Reading: Reinventing the Way Clothes Fit

Second Acts

Reinventing the Way Clothes Fit

2662 New York offers chic, luxury looks that fit real women’s bodies

By Katie Weisman

Ellie Sullivan and Charles Warren
Co-owners Elie Sullivan (in Rego zip-front dress) and Charles Warren; Photo by Maria Karas

Let’s face it. Shopping stinks. Magazines, the Internet, and red carpet events are filled with fabulous fashion you can’t wear because it doesn’t fit real bodies like ours. Founders Elie Sullivan, a former banker, and fashion designer Charles Warren want to change this with their upstart, 2662 New York, a capsule collection of creatively designed and impeccably made seasonless separates for women.

The founders define “women” as regular gals who aren’t shaped like runway models. With 2662 New York, their goal is to create fashionable high-quality pieces that real women can wear, while looking and feeling terrific. Their website opens with the tagline: “Finally a Label That Fits!” This collection, originally conceived in 2014, was launched because the fashion industry, they say, is flawed and Sullivan (CEO) and Warren (Creative Director) want to give women new and more realistic choices. Warren is a Parsons School of Design graduate who, after interning at luxury fashion companies including Lanvin and Thom Browne, founded a design studio in 2010 and for three years, had his own ready-to-wear collection. Warren joined Sullivan as a minority partner in 2662 but is now a co-owner. Sullivan’s stepdaughter, Susan Herlihy, is also part of the 2662 team.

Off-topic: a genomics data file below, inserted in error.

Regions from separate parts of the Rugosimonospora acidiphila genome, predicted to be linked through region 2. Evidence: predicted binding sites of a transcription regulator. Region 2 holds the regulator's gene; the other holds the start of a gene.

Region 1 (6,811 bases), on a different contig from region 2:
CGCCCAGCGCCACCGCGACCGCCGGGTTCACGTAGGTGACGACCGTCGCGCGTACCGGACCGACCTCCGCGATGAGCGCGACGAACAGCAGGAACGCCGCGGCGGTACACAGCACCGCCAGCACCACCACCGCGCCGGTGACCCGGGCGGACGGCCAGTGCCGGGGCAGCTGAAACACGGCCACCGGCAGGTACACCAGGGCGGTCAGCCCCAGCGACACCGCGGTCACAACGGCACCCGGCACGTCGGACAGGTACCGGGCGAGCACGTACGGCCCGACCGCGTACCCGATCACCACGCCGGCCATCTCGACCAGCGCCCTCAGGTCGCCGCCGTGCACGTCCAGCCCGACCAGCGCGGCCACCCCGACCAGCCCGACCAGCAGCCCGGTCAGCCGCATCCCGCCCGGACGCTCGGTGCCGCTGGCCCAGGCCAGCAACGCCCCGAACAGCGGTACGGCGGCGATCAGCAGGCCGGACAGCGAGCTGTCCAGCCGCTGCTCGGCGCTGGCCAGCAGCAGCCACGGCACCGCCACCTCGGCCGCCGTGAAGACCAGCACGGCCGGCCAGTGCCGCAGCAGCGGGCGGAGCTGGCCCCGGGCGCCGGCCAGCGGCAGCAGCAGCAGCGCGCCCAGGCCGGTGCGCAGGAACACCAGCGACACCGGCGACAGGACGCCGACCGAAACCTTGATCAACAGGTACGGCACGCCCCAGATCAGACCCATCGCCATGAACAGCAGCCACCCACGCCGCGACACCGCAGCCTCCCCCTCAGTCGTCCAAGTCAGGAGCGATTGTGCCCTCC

“What I’ve observed over the last 30 years is that if you are not a perfect size two, you have no options for clothes that are chic and that fit,” says Sullivan. “Part of the issue is that [designer clothing] is predicated on grading and scaling up from a ten-foot-tall size–two model who’s this big,” she adds, sticking her pinky finger in the air.

In the fashion process of idea to final product, a design is made into a pattern that is then graded and scaled upwards for larger sizes. Sullivan and Warren argue that if you begin creating clothes on a size two fit model—the industry standard that designers also use for their runway shows—there is no way that the clothing, when scaled upwards to larger sizes, can proportionally fit non-model sized or shaped women.

To keep their 2662 even more “real,” the women wearing the 2662 collection on the website are either friends or size eight models, atypical for online or brick-and-mortar fashion retailing.

“As soon as you start to have this discussion [about designing on a real size body] with anybody in the fashion industry, they immediately start to talk about plus-sizes,” Sullivan notes. “When I learned that a size 10 was considered a plus-size, I said ‘over my dead body.’ We’re not having a conversation about women who are size 22! We’re having a conversation about normal people.”

No matter what you call it, this market for average-size women (and average Americans clock in at size 16-18) is a $20 billion one — a fact that doesn’t escape Sullivan.

“There’s no vocabulary for what we are doing,” states Warren. “‘Normal’ sounds pejorative and then you’re left with either ‘runway’ or ‘plus-size.’”